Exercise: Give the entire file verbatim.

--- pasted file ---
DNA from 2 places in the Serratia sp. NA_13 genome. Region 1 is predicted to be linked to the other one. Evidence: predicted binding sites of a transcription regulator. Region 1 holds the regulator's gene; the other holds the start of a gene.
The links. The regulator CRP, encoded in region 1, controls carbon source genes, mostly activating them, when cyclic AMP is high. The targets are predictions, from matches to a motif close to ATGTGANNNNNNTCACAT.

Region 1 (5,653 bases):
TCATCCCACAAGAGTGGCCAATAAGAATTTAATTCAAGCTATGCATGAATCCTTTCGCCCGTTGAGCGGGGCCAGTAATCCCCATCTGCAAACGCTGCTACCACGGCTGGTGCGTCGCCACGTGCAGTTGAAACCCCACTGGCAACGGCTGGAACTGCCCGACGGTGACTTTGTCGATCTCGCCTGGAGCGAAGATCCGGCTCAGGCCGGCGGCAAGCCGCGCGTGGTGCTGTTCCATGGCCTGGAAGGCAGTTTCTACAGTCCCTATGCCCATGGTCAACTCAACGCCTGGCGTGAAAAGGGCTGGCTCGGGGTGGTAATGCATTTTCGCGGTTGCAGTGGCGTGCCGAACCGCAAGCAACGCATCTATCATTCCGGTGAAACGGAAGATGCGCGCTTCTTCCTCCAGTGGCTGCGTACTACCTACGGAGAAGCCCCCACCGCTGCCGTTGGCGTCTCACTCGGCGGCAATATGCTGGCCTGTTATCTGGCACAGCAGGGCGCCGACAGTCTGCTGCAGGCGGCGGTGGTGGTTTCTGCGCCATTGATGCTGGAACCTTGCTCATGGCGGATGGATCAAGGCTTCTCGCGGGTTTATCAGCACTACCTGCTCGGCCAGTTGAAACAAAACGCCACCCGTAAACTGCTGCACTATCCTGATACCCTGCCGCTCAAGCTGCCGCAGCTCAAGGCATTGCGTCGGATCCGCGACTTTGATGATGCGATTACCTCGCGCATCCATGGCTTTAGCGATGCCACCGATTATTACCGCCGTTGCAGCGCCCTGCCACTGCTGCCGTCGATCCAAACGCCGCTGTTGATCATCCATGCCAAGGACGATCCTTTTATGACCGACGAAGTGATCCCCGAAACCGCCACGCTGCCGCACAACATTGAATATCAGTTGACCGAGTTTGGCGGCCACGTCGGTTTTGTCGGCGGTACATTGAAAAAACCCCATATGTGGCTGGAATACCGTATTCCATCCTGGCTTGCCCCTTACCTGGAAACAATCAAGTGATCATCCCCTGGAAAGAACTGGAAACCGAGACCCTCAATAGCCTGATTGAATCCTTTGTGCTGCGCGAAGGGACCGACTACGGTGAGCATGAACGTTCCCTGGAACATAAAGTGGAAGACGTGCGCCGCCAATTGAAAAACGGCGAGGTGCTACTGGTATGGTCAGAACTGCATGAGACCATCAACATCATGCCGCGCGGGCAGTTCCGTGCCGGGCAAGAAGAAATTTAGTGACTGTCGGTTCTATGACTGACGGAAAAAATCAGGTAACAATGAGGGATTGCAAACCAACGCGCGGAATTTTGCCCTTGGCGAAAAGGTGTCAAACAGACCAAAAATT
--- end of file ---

DNA from 2 places in the Serratia sp. NA_13 genome. Region 1 is predicted to be linked to the other one. Evidence: predicted binding sites of a transcription regulator. Region 1 holds the regulator's gene; the other holds the start of a gene.
The links. The regulator CRP, encoded in region 1, controls carbon source genes, mostly activating them, when cyclic AMP is high. The targets are predictions, from matches to a motif close to ATGTGANNNNNNTCACAT.

Region 1 (5,653 bases):
TCATCCCACAAGAGTGGCCAATAAGAATTTAATTCAAGCTATGCATGAATCCTTTCGCCCGTTGAGCGGGGCCAGTAATCCCCATCTGCAAACGCTGCTACCACGGCTGGTGCGTCGCCACGTGCAGTTGAAACCCCACTGGCAACGGCTGGAACTGCCCGACGGTGACTTTGTCGATCTCGCCTGGAGCGAAGATCCGGCTCAGGCCGGCGGCAAGCCGCGCGTGGTGCTGTTCCATGGCCTGGAAGGCAGTTTCTACAGTCCCTATGCCCATGGTCAACTCAACGCCTGGCGTGAAAAGGGCTGGCTCGGGGTGGTAATGCATTTTCGCGGTTGCAGTGGCGTGCCGAACCGCAAGCAACGCATCTATCATTCCGGTGAAACGGAAGATGCGCGCTTCTTCCTCCAGTGGCTGCGTACTACCTACGGAGAAGCCCCCACCGCTGCCGTTGGCGTCTCACTCGGCGGCAATATGCTGGCCTGTTATCTGGCACAGCAGGGCGCCGACAGTCTGCTGCAGGCGGCGGTGGTGGTTTCTGCGCCATTGATGCTGGAACCTTGCTCATGGCGGATGGATCAAGGCTTCTCGCGGGTTTATCAGCACTACCTGCTCGGCCAGTTGAAACAAAACGCCACCCGTAAACTGCTGCACTATCCTGATACCCTGCCGCTCAAGCTGCCGCAGCTCAAGGCATTGCGTCGGATCCGCGACTTTGATGATGCGATTACCTCGCGCATCCATGGCTTTAGCGATGCCACCGATTATTACCGCCGTTGCAGCGCCCTGCCACTGCTGCCGTCGATCCAAACGCCGCTGTTGATCATCCATGCCAAGGACGATCCTTTTATGACCGACGAAGTGATCCCCGAAACCGCCACGCTGCCGCACAACATTGAATATCAGTTGACCGAGTTTGGCGGCCACGTCGGTTTTGTCGGCGGTACATTGAAAAAACCCCATATGTGGCTGGAATACCGTATTCCATCCTGGCTTGCCCCTTACCTGGAAACAATCAAGTGATCATCCCCTGGAAAGAACTGGAAACCGAGACCCTCAATAGCCTGATTGAATCCTTTGTGCTGCGCGAAGGGACCGACTACGGTGAGCATGAACGTTCCCTGGAACATAAAGTGGAAGACGTGCGCCGCCAATTGAAAAACGGCGAGGTGCTACTGGTATGGTCAGAACTGCATGAGACCATCAACATCATGCCGCGCGGGCAGTTCCGTGCCGGGCAAGAAGAAATTTAGTGACTGTCGGTTCTATGACTGACGGAAAAAATCAGGTAACAATGAGGGATTGCAAACCAACGCGCGGAATTTTGCCCTTGGCGAAAAGGTGTCAAACAGACCAAAAATT